Bettle quits Diligent board as Dominion Finance trial looms

He is scheduled to stand trial in the High Court in Auckland next month.

Rick Bettle has resigned from the board of Diligent Board Member Services as the trial for his role at failed lender Dominion Finance looms.

The New York-based company is reviewing its corporate governance, using an outside consultant, and will not put up a new nominee at next week’s annual meeting. Mr Bettle resigned effective immediately, having joined the board in late 2007, Diligent says in a statement.

The governance app maker stressed his exit was not over its own administrative problems, which saw it award too many options to executives and engage an auditor that did not meet the market regulator’s requirements.

“Mr Bettle did not resign due to any disagreement with the company on any matter relating to the company’s operations, policies or practices,” it says.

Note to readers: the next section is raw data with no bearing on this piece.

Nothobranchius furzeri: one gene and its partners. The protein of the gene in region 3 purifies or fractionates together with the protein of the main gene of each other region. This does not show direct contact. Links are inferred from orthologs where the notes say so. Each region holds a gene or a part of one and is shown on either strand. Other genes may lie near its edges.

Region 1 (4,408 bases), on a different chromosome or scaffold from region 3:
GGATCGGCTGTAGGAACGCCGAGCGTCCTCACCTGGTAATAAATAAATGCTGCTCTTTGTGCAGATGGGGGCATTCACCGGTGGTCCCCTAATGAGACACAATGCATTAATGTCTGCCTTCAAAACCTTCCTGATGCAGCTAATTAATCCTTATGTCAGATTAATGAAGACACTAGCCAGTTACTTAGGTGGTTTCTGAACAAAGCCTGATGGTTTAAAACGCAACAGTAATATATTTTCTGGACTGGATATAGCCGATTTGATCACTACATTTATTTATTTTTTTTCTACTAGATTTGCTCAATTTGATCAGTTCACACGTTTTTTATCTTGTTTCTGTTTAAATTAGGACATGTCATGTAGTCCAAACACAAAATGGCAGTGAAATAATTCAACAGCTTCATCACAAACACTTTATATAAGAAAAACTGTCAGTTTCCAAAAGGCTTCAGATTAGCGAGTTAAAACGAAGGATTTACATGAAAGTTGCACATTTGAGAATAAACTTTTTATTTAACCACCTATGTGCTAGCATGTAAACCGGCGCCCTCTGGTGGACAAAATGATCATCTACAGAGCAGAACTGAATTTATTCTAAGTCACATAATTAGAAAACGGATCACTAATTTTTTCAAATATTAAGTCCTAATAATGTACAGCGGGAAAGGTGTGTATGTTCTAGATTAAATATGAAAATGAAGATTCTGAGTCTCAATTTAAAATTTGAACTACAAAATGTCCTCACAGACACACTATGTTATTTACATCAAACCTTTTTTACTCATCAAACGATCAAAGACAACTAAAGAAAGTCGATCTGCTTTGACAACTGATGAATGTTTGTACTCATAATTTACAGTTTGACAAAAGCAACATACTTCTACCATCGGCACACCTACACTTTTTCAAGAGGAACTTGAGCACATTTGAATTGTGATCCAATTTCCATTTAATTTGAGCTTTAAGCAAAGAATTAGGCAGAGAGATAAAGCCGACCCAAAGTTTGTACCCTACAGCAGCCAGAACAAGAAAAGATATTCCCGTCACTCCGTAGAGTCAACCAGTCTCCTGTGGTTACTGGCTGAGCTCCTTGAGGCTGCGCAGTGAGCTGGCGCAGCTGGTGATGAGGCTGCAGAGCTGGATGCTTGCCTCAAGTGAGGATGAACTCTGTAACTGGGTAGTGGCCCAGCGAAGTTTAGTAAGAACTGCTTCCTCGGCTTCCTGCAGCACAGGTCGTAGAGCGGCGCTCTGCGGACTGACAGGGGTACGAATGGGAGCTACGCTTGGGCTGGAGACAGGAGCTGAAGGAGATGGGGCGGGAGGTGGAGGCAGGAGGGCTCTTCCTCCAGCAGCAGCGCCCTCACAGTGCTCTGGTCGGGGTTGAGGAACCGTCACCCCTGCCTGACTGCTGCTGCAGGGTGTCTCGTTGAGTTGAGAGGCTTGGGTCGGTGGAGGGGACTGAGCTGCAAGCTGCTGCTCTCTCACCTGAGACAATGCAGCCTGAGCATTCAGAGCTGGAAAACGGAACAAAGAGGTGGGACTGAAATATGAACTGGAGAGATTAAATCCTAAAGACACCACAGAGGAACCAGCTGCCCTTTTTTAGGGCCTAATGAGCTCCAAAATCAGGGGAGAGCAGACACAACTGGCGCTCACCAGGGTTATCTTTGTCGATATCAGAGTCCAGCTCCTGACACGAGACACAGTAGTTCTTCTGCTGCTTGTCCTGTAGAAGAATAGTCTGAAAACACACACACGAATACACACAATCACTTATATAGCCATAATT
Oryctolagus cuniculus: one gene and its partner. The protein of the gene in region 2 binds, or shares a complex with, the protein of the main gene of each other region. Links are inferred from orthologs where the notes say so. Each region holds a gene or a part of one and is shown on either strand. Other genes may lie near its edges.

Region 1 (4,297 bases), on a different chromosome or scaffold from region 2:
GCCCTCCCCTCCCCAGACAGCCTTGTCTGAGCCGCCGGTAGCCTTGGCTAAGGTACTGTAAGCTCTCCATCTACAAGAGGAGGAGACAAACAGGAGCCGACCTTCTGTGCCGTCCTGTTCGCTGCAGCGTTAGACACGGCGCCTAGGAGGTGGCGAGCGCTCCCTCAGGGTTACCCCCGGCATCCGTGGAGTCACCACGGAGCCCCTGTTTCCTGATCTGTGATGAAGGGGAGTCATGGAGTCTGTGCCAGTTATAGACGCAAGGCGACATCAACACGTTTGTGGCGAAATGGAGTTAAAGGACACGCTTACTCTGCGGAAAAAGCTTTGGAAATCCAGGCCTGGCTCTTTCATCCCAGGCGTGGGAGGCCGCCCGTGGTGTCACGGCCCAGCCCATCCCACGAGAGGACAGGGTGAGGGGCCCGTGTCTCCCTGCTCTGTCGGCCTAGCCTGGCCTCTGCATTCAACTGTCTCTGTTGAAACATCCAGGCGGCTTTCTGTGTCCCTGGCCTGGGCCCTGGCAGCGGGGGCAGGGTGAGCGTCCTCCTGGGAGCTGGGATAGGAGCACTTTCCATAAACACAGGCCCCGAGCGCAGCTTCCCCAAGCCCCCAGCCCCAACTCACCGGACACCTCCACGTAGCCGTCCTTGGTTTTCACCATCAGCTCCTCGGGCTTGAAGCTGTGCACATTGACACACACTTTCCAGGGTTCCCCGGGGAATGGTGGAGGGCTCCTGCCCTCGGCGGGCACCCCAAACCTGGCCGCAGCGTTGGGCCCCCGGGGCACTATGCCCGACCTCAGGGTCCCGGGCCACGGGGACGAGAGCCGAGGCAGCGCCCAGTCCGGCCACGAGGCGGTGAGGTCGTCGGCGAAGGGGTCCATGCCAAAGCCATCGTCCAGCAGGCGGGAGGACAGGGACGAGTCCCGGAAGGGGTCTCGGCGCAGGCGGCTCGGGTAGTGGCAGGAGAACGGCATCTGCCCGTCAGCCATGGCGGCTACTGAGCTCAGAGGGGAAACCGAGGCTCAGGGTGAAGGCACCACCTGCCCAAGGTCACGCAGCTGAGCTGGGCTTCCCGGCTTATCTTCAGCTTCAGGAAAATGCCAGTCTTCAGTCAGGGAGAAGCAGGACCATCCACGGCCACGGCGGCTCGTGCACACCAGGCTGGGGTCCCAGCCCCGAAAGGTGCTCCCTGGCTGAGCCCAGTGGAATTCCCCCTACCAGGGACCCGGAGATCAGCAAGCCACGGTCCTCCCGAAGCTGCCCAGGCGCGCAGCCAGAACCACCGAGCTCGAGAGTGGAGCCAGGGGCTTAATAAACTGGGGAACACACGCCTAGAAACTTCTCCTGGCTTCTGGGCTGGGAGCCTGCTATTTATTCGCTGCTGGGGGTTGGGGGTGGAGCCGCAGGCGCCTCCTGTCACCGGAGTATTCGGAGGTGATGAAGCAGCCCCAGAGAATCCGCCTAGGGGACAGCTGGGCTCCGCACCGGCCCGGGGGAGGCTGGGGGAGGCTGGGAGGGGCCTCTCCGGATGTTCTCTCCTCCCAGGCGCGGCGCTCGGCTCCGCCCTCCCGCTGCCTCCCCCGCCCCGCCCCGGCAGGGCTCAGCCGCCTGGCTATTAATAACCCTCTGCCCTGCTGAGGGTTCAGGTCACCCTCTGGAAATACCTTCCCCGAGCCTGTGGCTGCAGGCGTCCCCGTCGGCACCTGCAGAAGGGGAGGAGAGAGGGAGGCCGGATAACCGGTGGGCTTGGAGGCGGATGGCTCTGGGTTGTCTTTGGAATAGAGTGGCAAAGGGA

Diligent’s shares fell 0.4 percent to $7.97 yesterday and have surged 46 percent this year.

Mr Bettle is scheduled to stand trial in the High Court in Auckland next month, accused of signing off on misleading offer documents to investors in the failed finance companies Dominion Finance and North South Finance.

Fellow ex-Dominion directors Vance Arkinstall and Paul Forsyth are also defending the charges. Last week Messrs Bettle and Arkinstall applied to be discharged from the case.

Earlier this month former Dominion directors Ann Butler and Robert Whale were sentenced to home detention, having pleaded guilty to Securities Act charges.

Mr Whale and an unnamed associate were found not guilty of fraud charges, though former Dominion boss Paul Cropp was convicted and jailed over related party lending of some $13.6 million, which breached the lenders’ trust deed.

Dominion Finance Group had 5937 debenture holders with $176.9 million invested at the time of receivership in 2008. North South Finance was put in receivership in 2010.

Both were subsidiaries of NZX-listed Dominion Finance Holdings, which was placed in liquidation in 2009.

(BusinessDesk)

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